• US dollar. The dollar and gold tend to be inversely correlated (when the dollar rises gold falls, and vice versa). While the behavior of any currency can impact gold prices, the US dollar is the most important since gold is universally priced in dollars.

  • Inflation. Known as perhaps the greatest inflation hedge throughout history, gold tends to rise during periods of inflation, including an expectation of inflation.

  • Interest rates. Gold and interest rates are generally inversely correlated (when rates rise, this is generally thought to be negative for gold). However, the “real” rate (prevailing interest rate minus inflation) is more important than the rate itself.

  • Stock markets. Gold and the stock market are also inversely correlated. When investors are excited about stocks, they tend to buy less gold. When they stock market is falling and they’re fearful, they tend to buy more gold.

  • Central banks. The activity of central banks—from money printing to buying or selling physical gold—can influence gold prices.

  • Crisis. Virtually any type of crisis—from a terror attack to political upheaval to even a recession—gold is universally known as a safe haven. An event or trend that causes fear or uncertainty can push gold prices higher.

  • Commodities. Gold is more “money” than a commodity, but since it has industrial and jewelry use, the price can be impacted by how commodities in general are performing.

As you can see, gold is traditionally viewed as a safe haven asset, or a hedge in financial terms, since it often moves in the opposite direction of stock markets.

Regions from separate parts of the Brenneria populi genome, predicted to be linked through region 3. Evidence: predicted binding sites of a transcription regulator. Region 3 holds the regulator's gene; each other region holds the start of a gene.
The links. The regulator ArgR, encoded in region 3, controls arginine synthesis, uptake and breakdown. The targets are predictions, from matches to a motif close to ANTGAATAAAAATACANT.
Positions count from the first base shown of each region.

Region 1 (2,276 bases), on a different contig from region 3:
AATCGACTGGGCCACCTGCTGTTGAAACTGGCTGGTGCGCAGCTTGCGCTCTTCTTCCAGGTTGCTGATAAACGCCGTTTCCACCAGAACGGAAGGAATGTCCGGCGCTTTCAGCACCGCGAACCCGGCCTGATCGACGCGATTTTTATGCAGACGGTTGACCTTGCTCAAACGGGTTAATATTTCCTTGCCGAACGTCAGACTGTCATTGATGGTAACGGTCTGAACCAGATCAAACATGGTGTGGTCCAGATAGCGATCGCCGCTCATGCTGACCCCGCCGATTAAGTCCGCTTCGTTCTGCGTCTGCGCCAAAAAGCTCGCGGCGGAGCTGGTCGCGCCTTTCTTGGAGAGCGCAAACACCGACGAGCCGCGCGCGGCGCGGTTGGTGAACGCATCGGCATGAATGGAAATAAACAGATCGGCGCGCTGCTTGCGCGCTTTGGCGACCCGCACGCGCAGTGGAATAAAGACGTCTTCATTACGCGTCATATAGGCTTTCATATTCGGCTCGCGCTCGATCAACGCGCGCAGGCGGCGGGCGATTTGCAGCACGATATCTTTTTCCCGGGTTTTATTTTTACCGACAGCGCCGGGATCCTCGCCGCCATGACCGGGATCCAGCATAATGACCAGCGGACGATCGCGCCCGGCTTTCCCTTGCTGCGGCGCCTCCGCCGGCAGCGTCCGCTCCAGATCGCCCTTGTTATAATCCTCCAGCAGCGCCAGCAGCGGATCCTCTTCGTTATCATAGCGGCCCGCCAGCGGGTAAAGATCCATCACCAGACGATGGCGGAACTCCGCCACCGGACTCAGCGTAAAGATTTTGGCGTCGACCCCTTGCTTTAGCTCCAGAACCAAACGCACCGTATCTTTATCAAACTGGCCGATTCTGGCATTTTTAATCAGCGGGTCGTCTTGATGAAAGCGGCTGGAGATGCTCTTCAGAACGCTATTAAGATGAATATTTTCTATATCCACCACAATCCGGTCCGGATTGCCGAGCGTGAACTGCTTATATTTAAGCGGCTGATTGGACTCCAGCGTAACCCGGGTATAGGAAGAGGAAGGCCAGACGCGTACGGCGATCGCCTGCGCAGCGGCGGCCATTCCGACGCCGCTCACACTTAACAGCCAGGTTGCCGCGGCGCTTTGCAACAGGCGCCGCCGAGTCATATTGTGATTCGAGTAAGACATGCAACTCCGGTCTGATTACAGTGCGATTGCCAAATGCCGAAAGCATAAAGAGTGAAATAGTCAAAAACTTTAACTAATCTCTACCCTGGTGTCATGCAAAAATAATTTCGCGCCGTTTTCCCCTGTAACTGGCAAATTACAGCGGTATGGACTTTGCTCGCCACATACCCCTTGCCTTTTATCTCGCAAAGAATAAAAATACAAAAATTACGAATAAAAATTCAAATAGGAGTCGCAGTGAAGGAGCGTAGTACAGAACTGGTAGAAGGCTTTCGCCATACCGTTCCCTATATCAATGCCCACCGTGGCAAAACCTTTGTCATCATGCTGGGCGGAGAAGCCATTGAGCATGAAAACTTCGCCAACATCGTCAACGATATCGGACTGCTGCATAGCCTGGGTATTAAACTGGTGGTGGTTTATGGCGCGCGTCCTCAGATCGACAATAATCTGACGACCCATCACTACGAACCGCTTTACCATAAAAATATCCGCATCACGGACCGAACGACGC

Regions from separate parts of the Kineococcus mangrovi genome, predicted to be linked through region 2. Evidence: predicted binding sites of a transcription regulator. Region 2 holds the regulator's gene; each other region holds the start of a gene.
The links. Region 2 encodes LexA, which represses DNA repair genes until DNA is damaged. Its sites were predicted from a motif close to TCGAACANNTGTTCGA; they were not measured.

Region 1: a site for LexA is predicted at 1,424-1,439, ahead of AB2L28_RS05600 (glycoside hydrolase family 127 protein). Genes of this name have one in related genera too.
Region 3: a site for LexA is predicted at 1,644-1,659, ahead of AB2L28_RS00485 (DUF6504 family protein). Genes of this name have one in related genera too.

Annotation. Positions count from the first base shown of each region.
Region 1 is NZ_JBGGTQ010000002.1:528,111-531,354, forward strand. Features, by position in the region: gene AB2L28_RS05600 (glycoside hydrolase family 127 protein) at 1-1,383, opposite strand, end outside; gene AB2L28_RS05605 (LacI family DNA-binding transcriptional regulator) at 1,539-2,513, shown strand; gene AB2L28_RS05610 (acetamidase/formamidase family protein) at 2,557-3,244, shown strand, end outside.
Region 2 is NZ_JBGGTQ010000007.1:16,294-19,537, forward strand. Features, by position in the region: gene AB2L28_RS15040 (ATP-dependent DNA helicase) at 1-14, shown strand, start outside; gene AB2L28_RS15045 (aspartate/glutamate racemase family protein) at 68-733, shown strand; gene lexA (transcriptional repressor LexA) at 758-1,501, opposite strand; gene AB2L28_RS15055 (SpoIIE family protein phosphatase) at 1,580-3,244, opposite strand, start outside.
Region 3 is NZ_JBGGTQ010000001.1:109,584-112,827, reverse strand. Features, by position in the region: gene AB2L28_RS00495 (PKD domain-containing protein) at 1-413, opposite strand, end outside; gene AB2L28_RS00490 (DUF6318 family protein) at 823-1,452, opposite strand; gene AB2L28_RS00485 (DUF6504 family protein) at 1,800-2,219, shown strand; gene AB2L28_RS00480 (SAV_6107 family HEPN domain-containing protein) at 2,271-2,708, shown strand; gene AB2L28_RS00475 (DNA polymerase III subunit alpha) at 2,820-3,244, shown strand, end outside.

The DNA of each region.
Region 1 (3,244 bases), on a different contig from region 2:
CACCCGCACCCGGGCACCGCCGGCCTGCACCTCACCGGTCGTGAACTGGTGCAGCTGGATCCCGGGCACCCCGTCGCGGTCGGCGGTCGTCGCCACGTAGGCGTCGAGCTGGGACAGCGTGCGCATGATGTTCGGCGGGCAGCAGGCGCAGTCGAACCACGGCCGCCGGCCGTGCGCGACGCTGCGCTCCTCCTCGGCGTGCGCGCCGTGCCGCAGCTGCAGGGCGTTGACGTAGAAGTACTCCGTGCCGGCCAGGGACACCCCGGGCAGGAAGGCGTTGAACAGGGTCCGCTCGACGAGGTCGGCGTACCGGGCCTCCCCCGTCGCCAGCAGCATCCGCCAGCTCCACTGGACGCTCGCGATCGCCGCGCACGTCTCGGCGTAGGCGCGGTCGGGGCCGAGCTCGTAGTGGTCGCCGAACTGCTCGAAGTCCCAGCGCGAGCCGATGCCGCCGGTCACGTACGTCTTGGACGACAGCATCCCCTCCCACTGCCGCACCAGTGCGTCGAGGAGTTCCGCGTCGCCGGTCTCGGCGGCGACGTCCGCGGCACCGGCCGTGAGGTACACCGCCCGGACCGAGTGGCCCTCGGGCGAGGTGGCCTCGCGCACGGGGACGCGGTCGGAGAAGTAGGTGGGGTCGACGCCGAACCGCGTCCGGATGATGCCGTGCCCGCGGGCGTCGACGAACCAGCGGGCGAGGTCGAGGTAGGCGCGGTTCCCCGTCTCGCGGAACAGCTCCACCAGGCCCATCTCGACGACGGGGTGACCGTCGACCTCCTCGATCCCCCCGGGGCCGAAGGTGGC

Keep in mind that the gold market is relatively small compared to other markets, so the price can be more easily impacted by small amounts of money that enter or leave the sector.

What Is the Gold Price Right Now?

You can see the current gold price and watch its daily movements. You can even view historical prices with our interactive chart, along with how it’s performing in relation to other assets.

What Is the Gold Price In My Local Currency?

Since gold is priced in US dollars around the world, the spot price is the same everywhere at any given moment. However, investors in non-US countries can convert the US price to their local currency to reflect its value in that unit of currency. Even though the underlying spot price is the same, at any given time in local markets (such as on a trading website or at a local coin shop) the premium above spot may vary, sometimes significantly.

There have been times where, due to changes in a currency’s value, the gold price in another currency may rise or fall more than the US dollar price—or even move in the opposite direction. In 2019, for example, the gold price hit all-time highs in dozens of currencies, except the US dollar.

Why Is the Gold Price So High?

To those new to the market, the gold price might seem high for just one ounce. But this shows how much value investors around the world put on it. Gold has some use as a commodity—in medicine and as jewelry, for example—but its primary use is as money, as a store of value. This has been its primary use for thousands of years.